I had a 2014 Crockett Disc that I used as my one bike. I think you probably have the newer version. Now having a proper road bike (Emonda) and a gravel bike (Checkpoint), I would NOT worry about having a CX frameset. You’re really only giving up tire clearance, some ride quality, and mounting points .
Don’t exceed the factory recommendation on the rear due to the sandy soil, I ate through the paint by not leaving dirt clearance at the Barry Roubaix. I think the newer version of the frame has proper clearance for 38mm tires, but I could only get 35mm tires on the 2014 version (after trying 43mm (they fit) and 38mm tires). You want 2-3mm per side.
If you’re using the stock Bontrager tires, ditch those. Get Gravel King SK, Schwalbe G-One, Conti Terra Speed or similar tires. Run them tubeless at about 35-40psi. Tires make a big difference in speed. Do NOT run tubed tires of that size at 40psi.
On the rest of the bike, my ride came with some stout AL bars and a carbon covered AL seat post. When using the bike in road-mode, the ride was BRUTAL. A German magazine ROADBIKE.DE tests frame, and it was the 2nd vertically stiffest bike they had on the website, only losing to an AL aero bike, the Allez Sprint. If you’re using cushy tires, this won’t make a much of a difference, but a flexy one will help with the big hits.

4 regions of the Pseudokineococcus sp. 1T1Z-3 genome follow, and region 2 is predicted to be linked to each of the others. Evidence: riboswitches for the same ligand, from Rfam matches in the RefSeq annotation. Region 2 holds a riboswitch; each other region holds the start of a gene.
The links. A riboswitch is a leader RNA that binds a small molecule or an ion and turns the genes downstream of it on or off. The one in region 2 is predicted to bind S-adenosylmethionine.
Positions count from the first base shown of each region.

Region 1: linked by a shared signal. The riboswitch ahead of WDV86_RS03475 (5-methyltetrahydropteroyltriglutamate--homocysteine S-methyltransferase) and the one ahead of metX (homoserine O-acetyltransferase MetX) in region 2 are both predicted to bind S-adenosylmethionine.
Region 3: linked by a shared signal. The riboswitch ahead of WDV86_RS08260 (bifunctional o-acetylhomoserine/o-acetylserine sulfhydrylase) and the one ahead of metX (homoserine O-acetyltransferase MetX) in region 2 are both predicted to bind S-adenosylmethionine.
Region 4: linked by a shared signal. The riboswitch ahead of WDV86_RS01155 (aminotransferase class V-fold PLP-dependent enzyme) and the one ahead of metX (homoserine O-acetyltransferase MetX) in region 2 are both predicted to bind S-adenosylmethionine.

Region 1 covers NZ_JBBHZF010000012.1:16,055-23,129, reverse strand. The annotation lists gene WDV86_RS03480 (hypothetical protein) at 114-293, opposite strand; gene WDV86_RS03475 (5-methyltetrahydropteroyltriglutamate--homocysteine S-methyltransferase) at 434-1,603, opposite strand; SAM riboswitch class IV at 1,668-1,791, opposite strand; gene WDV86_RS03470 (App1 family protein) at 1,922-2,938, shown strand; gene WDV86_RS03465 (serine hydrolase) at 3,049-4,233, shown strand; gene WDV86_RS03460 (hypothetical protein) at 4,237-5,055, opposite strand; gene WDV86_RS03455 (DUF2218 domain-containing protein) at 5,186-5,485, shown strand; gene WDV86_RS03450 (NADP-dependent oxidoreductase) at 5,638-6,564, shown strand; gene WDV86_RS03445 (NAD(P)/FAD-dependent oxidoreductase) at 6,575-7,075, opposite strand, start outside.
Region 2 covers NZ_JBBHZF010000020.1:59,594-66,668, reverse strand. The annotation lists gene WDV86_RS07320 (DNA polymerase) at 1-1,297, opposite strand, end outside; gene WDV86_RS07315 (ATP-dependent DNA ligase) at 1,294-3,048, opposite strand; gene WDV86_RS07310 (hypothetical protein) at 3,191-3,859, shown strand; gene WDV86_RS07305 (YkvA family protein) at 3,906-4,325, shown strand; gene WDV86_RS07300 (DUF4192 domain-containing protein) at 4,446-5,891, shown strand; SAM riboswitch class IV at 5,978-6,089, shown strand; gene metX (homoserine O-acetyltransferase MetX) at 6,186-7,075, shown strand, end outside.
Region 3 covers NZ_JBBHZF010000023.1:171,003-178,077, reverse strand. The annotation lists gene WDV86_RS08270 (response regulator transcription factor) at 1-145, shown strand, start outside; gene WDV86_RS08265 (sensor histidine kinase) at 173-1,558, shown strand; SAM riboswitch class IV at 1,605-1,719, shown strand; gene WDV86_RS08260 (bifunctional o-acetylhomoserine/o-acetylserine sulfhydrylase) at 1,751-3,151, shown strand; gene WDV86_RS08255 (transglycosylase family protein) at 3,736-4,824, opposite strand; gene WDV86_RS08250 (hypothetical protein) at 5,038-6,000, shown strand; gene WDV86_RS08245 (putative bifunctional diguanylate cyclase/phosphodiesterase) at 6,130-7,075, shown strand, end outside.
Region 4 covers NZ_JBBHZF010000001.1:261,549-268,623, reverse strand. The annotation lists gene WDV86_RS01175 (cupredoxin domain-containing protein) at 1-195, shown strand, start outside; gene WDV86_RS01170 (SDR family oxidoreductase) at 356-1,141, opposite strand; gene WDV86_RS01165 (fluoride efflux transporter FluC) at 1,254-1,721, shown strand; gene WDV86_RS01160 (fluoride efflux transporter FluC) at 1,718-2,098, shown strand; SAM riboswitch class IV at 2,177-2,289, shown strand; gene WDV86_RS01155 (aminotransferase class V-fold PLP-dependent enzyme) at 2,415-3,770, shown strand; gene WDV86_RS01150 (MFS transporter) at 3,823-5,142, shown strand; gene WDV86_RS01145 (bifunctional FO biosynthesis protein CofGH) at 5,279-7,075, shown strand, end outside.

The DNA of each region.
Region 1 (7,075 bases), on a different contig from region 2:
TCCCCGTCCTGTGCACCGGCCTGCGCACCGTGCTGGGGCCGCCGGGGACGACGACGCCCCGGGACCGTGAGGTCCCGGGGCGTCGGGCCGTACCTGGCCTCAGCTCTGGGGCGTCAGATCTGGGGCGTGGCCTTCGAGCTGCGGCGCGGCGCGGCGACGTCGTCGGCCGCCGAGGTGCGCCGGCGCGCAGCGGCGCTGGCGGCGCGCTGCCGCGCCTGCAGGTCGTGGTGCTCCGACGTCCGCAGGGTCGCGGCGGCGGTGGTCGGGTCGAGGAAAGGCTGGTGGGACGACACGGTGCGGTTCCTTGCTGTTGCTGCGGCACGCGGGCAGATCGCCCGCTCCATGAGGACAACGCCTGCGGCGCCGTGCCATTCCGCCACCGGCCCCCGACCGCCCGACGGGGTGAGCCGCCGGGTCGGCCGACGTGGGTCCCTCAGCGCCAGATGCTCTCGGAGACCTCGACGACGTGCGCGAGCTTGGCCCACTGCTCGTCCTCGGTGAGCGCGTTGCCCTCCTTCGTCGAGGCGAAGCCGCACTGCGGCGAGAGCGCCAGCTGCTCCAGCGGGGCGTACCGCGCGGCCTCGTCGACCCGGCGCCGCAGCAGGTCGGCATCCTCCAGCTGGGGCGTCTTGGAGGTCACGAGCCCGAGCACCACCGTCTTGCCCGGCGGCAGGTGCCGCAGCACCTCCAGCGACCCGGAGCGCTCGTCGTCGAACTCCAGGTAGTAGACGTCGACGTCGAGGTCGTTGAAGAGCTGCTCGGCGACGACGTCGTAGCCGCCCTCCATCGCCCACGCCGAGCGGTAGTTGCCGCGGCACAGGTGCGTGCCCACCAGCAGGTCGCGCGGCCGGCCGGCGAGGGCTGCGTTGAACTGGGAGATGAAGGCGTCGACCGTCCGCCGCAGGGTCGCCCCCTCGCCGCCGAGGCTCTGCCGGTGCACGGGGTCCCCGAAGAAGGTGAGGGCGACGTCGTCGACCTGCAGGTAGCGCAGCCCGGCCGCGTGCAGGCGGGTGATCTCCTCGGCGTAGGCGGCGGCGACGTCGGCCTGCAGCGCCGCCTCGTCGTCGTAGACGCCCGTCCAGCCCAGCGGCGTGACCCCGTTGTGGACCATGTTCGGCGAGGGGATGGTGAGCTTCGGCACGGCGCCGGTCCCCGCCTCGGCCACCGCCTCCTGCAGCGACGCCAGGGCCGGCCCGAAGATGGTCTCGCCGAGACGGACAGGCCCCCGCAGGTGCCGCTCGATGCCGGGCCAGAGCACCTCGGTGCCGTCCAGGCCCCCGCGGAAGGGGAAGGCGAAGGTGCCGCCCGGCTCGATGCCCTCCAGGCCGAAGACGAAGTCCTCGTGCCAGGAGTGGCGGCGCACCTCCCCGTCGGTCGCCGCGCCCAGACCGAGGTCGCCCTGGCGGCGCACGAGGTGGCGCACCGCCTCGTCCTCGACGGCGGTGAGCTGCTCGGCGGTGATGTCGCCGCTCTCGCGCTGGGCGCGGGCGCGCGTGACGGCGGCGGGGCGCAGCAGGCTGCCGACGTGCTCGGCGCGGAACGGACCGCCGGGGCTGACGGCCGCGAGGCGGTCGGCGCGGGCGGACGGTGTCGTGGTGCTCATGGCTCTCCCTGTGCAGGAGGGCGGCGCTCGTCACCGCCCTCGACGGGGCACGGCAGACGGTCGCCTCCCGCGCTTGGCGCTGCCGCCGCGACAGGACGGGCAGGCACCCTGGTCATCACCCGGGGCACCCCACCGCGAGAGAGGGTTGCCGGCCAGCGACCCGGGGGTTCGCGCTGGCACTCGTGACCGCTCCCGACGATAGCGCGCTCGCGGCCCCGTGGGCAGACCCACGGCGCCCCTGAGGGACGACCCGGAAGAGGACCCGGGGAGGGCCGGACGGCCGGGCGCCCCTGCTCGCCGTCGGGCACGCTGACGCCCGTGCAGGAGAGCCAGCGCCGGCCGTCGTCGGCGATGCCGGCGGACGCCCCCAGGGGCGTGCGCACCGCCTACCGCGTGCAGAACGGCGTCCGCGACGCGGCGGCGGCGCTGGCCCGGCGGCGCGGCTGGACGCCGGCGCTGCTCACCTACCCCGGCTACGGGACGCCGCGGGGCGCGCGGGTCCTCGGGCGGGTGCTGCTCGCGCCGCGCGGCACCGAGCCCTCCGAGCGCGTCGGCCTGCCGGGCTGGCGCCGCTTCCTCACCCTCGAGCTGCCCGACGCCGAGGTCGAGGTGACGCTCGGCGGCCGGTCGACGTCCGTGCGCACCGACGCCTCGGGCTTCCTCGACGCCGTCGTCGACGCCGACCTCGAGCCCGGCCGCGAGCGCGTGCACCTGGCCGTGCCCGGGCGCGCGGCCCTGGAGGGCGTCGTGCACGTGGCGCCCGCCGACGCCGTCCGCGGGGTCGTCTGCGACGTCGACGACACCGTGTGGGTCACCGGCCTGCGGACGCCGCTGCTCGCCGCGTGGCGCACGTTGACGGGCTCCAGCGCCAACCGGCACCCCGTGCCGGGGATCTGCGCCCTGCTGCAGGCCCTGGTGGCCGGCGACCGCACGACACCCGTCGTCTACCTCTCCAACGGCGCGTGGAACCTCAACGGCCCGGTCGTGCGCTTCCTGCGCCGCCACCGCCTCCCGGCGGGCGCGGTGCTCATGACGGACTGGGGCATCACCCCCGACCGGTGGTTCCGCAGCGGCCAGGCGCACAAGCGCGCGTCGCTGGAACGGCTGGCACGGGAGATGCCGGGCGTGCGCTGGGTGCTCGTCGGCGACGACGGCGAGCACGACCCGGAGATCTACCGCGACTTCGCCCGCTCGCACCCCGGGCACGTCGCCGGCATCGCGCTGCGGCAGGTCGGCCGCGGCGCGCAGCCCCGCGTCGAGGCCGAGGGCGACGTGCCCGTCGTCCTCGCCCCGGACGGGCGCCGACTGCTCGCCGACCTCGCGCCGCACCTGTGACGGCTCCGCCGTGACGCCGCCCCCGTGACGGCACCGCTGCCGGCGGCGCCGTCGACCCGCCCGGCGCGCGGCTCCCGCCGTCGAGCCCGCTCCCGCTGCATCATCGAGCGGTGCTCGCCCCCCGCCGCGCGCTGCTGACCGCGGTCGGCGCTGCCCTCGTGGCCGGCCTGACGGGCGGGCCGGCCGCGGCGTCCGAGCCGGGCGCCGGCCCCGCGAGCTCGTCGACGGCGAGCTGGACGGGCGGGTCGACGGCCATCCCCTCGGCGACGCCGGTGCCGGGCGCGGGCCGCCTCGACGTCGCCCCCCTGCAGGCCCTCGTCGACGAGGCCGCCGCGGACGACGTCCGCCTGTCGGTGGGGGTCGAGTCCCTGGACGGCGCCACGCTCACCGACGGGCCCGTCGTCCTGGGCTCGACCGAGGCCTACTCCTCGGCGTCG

In road mode, changing the seatpost and bars to flexy carbon ones does a world of good. I used the Specialized Z shaped post, but Im using the Fizik R1 post on my Emonda ALR now, which seem good too and are cheaper.
On the bars, pretty much anything is better than the stiff stock ones. Comfy bars can be AL or Carbon. I’m a big fan of aero bars because of the flat top surfaces. AL bars are typically cheap enough to go ahead and try one. I had a carbon 3T Ergonova bars on the Crockett, but I put Easton EC70 Aero and FSA k-wing on my newer bikes; both are more comfortable, aeroer, and fancier than the 3T and stock Bontrager. Bar tape does NOT makes up for bar flex in my experience. There are plenty of reasonably priced AL flexy bars on the market, be sure to get ones with extended drops that flare outward 5+deg. Getting the right length stem is also a huge win.
If you’re prepping the bike for a full gravel assault, my Crockett had issues with shifting because sand got into the frame cable routing ports. What I’ve done on my new soft-roader, my Checkpoint, is run cable housing bow to stern to reduce the number of places sand can enter.
You’re also giving up water bottle mounting locations on your Crockett, so you might want to check to see how far water stops are apart. I know from riding Cedar Springs, MI to Muskegon in the summer that water stops can get limited. I’d recommend a half frame bag and camelback for stuff. If you go frame bag, get one like the Apidura racing frame bag, so you can access your water bottles. I think Trek, Topeak, and Shimano Pro all have compact frame bags and top tube bags with some structure for reasonable prices now.